Making Christmas Pudding

I am a bit out of sorts this week. Tired. Trying to adjust back to my working life again.

But I am very pleased to announce that I have just made our Christmas pudding, yippee! I stirred up all the ingredients last night and left the mixture in the fridge, covered overnight. Then this morning I got up super early to start steaming it, then David took over monitoring it and topping up with water this morning. I am now home from work doing the afternoon shift as pudding monitor. I’m really wanting to take a little nap, but keeping myself awake with coffee as the gas is on so low for the simmer it could go out and then I could accidentally gas myself…not good.

I always enjoy making the pudding as it is my grandma’s secret recipe, handed down to my aunt, my sister and then me. It is THE most delicious pudding in my opinion. David has got so used to mine he once questioned the chef at a restaurant as to how their pudding was so awful.. I apologised and said it was my fault as he is used to my 5 star pudding!! This was last year’s effort with the brandy lit on the top.

This, on the other hand, is my sister’s pud!! Great balls of fire!

This morning I put the mixture into a pudding basin, didn’t bother with a 5p piece this year, someone could break a tooth on it! And then did the special greaseproof paper wrapping.

Followed by the foil and the string handle. I actually did 2 handles this year for luck.

And here it is now, steaming in progress…I use my biggest saucepan, balance the pudding bowl on the bottom section of my old cake tin, pour a little water around the edge and keep topping up with water (I use the little plastic jug from my iron), although leave the lid on the pan for most of the time for maximum steam…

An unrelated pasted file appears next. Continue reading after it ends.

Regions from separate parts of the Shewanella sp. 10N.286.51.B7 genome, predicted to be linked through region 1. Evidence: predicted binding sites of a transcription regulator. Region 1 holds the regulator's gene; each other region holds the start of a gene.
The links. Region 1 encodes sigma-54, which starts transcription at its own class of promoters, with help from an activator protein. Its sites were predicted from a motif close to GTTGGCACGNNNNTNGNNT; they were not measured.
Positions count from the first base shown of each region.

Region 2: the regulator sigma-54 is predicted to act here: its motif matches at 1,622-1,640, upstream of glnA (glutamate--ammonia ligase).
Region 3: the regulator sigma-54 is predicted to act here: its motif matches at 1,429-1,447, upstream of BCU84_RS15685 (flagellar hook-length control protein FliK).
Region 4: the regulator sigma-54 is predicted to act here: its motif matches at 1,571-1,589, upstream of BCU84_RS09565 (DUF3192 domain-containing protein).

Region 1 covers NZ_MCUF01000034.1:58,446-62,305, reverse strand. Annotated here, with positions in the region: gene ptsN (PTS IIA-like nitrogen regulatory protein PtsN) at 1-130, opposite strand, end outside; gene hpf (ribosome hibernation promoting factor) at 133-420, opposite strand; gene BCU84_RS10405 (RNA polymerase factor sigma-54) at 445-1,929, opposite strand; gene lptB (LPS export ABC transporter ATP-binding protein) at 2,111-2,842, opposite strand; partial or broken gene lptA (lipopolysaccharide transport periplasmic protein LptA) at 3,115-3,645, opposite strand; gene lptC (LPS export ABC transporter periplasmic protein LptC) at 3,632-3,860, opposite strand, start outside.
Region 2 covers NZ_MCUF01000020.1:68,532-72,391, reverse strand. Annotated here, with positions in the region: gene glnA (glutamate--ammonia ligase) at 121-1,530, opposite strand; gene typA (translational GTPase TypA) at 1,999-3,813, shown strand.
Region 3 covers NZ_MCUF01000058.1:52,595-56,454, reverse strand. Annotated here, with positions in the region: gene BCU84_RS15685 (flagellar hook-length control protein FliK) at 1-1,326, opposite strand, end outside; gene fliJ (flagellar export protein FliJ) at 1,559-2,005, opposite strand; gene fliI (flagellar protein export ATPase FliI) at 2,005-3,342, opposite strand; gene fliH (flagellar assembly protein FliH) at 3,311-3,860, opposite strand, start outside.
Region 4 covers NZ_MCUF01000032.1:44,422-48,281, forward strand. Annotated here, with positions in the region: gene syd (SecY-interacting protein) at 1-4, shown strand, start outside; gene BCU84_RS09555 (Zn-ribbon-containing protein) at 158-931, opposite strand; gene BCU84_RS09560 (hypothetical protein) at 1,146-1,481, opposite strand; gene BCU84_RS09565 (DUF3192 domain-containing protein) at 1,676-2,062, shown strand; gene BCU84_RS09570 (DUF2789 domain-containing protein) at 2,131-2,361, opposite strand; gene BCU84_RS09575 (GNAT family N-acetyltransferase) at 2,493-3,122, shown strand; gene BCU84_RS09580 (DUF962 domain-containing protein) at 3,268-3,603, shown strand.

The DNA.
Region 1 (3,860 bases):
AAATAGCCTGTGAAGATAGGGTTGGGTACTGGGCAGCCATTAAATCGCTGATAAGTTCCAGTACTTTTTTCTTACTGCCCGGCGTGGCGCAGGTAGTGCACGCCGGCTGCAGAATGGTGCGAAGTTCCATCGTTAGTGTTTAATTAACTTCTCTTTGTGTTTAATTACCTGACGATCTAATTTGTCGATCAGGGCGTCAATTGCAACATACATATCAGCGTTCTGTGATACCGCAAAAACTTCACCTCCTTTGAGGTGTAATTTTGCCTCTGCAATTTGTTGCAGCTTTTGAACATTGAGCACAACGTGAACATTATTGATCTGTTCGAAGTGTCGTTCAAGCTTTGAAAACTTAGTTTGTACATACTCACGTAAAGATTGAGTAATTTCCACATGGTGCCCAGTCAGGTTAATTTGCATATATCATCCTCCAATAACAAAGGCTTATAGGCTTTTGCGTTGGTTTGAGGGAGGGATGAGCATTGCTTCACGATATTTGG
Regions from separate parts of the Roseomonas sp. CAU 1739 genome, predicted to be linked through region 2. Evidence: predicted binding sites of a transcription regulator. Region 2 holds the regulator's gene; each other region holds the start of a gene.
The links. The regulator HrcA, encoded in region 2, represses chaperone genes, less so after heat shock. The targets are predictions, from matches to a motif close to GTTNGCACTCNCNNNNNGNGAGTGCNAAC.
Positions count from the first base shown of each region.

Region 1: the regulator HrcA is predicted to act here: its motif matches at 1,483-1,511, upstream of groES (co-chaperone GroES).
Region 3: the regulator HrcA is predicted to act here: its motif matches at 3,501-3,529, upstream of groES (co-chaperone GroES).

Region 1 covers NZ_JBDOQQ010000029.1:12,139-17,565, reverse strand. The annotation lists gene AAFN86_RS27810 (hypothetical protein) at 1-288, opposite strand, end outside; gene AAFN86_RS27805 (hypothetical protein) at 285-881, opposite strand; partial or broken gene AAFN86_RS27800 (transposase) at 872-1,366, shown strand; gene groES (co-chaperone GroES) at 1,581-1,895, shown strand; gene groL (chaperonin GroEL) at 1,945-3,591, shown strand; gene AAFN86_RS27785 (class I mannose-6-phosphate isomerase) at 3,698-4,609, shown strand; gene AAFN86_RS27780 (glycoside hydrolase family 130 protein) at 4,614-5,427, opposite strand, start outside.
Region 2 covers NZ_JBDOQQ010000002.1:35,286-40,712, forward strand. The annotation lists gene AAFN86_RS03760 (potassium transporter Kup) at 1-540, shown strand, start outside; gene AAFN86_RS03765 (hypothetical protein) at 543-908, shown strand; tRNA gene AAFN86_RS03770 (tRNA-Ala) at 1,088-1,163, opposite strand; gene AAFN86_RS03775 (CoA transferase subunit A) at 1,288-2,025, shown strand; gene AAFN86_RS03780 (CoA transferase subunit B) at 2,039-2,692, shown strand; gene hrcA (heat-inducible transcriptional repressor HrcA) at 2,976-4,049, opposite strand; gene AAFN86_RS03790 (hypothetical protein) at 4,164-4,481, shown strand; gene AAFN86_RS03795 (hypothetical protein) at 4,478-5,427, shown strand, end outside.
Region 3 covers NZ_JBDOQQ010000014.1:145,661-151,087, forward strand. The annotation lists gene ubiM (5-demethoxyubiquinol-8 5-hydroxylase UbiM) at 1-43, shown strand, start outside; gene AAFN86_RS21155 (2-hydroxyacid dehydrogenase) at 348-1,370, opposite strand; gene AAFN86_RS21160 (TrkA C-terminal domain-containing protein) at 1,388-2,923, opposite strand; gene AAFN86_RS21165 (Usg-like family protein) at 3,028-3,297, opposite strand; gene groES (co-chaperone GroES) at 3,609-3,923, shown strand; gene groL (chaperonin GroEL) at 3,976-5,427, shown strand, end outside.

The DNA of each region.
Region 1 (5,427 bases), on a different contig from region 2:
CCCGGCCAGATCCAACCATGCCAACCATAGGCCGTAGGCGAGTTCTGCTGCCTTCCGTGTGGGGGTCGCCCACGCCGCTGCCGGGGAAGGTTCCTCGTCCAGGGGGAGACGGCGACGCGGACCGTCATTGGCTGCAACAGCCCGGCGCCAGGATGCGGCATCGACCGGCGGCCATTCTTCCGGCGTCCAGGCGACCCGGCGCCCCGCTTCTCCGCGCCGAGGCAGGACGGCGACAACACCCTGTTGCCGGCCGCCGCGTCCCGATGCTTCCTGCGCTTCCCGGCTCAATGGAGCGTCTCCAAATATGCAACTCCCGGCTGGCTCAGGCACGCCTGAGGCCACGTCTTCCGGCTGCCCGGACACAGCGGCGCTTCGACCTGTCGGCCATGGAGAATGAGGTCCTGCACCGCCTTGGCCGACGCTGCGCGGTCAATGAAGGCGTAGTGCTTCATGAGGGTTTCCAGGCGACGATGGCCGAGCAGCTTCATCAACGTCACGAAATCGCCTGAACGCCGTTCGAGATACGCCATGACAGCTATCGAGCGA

The steaming takes 9 hours…..

I love the thought that my grandma and maybe her mother and generations before, waited all day for this steaming to complete, just like me, looking forward to serving this dish to their family on Christmas Day. The recipe is a little vague and doesn’t include exact quantities of all the ingredients, so each pud turns out slightly differently, and I like that. Each one is similar but unique. And always delicious. David prefers his cold. It is very good cold. We have homemade brandy butter and cream with it when it’s hot. Many people say they don’t like Christmas pudding. Cooked badly (as in many restaurants) it can be stodgy and with a horrible chewy texture. It should be juicy and sweet, fruity and alcoholic, melt in the mouth, rich but moreish. I have never found a shop bought one nearly as good as a home cooked one. Apart from the time spent steaming, they are easy to make, just stir everything up and hope for the best! It seems to work for me.

After it finishes steaming today, I will take off the old greaseproof paper and foil and replace with fresh, dry paper, foil and a new string handle. It then goes onto the shelf in my cupboard of my home office, waiting to be steamed again for about 1.5 hours on Christmas Day. Can’t wait!! Seriously. I’m feeling a slight urge to rip off the paper mid steaming just to sniff the gorgeous aroma and maybe try a little spoonful… Gail, CONTROL YOURSELF IT’S ONLY OCTOBER!!!!

Next week… Christmas cake…. more yumminess. (Is that a word? It is now) xx


Published by thewindsorwaffle

I love food and cooking (and eating). I live in Windsor, Berkshire with my husband David.

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